galactic disk

galactic disk

See galaxies; Galaxy.

galactic disk

[gə′lak·tik ′disk]
(astronomy)
The flat distribution of stars and interstellar matter in the spiral arms and plane of the Milky Way Galaxy.
References in periodicals archive ?
These structures are pushed off the plane of the Milky Way when a massive dwarf galaxy passes through the galactic disk.
Although it is bright, the galaxy sits near the equator of the Milky Way's galactic disk, where the sky is thick with glowing cosmic gas, bright stars, and dark, obscuring dust.
The galaxy bar, spiral arms and even galactic rings are structures that can be interpreted as disturbance to axisymmetric potential of the galactic disk.
It's falling toward the galactic disk at nearly 300 km/s (660,000 mph).
Nobody had seen the arm segment before because the galactic disk turns out to be slightly warped in the outer reaches, like a Frisbee left too long in the sun.
It is thought that the combined ejecta would have broken through the con fining pressure of interstellar gas in the galaxy and erupted to high altitudes above the galactic disk.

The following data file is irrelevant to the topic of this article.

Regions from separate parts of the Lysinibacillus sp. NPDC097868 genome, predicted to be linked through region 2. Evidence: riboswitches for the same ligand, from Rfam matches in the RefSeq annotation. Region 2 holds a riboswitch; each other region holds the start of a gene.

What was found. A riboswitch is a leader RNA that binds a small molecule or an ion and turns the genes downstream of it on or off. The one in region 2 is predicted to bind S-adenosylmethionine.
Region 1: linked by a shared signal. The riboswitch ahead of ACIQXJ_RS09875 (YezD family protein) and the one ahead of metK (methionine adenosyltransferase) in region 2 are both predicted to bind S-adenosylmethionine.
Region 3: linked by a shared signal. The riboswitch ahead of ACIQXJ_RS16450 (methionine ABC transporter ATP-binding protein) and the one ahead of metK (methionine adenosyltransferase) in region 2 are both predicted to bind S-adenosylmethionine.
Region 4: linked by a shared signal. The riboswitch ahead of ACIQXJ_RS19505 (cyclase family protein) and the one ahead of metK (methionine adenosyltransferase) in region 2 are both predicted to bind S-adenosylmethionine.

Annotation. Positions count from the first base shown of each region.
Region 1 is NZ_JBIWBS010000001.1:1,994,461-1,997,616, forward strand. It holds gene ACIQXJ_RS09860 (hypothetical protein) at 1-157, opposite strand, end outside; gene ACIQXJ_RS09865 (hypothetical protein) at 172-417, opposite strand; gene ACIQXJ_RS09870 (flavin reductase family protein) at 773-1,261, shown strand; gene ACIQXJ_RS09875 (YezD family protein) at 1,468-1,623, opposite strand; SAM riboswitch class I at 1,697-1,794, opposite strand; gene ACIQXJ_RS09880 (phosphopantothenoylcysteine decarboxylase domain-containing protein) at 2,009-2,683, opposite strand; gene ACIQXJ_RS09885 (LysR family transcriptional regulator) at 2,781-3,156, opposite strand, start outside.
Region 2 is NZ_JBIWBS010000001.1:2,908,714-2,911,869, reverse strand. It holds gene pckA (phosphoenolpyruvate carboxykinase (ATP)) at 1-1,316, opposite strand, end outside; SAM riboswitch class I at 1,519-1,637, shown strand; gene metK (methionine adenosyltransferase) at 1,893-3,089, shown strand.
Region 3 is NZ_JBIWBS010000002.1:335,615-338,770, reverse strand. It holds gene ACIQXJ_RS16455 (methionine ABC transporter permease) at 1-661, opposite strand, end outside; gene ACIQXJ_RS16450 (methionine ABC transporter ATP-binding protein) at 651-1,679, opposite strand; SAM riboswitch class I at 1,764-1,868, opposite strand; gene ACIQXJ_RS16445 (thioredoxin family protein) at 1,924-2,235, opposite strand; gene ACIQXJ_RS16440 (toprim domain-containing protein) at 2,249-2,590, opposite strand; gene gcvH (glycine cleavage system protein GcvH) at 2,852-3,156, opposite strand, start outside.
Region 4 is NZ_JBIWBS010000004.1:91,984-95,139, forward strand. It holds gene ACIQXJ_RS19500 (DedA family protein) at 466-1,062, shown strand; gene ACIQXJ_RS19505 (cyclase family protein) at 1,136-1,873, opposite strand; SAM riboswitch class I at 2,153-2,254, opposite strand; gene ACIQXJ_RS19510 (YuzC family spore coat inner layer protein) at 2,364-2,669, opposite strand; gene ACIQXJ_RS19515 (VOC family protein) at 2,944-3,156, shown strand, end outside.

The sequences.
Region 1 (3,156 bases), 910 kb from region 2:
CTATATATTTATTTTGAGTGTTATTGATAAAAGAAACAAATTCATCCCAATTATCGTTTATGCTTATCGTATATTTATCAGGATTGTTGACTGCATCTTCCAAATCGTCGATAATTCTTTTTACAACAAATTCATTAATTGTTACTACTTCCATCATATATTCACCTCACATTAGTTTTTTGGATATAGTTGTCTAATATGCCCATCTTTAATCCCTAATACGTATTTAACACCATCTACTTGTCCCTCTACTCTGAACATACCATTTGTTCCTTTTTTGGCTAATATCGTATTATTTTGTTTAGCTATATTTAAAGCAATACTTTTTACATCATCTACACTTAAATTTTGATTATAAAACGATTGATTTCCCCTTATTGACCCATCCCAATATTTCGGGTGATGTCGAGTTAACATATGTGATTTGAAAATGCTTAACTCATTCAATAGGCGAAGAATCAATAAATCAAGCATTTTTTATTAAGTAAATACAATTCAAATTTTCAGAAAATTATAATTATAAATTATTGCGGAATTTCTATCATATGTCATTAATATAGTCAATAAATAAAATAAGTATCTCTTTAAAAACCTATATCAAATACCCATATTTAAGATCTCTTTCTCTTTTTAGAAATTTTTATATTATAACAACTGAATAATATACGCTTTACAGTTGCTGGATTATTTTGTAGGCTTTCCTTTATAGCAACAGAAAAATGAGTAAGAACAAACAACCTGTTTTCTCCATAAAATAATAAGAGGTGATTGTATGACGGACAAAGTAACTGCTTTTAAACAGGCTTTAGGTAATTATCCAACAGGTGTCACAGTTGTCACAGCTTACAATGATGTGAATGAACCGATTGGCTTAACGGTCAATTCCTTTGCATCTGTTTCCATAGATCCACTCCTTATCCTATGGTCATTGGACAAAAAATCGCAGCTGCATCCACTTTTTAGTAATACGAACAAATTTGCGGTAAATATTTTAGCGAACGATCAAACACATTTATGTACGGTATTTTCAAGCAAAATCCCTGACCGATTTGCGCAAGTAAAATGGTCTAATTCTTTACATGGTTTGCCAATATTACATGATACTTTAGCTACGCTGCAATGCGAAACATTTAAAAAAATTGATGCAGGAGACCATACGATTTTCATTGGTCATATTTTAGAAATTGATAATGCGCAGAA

If so, it's likely that planets will eventually form from this material, as is the case for young stars in the galactic disk.
And high-resolution simulations of the early universe also suggest that cold streams can directly connect to the edge of a galactic disk and feed the galaxy like a fuel line (see right).
It is in the galactic disk, and not inside a globular cluster.
We find that classical evolution paradigm of gradual enrichment and dynamical heating of the Galactic disk seem to fail several of the standard tests related to the stellar metallicity distribution, age-metallicity relation, and age-velocity relation.
Most star clusters in the galactic disk dissolve rapidly, their stars migrating away from each other under the influence of gravitational tides.
Because of the remnant's outgoing motion, theorists have proposed that the star that became Kepler's supernova was, in fact, born in the galactic disk with a partner star.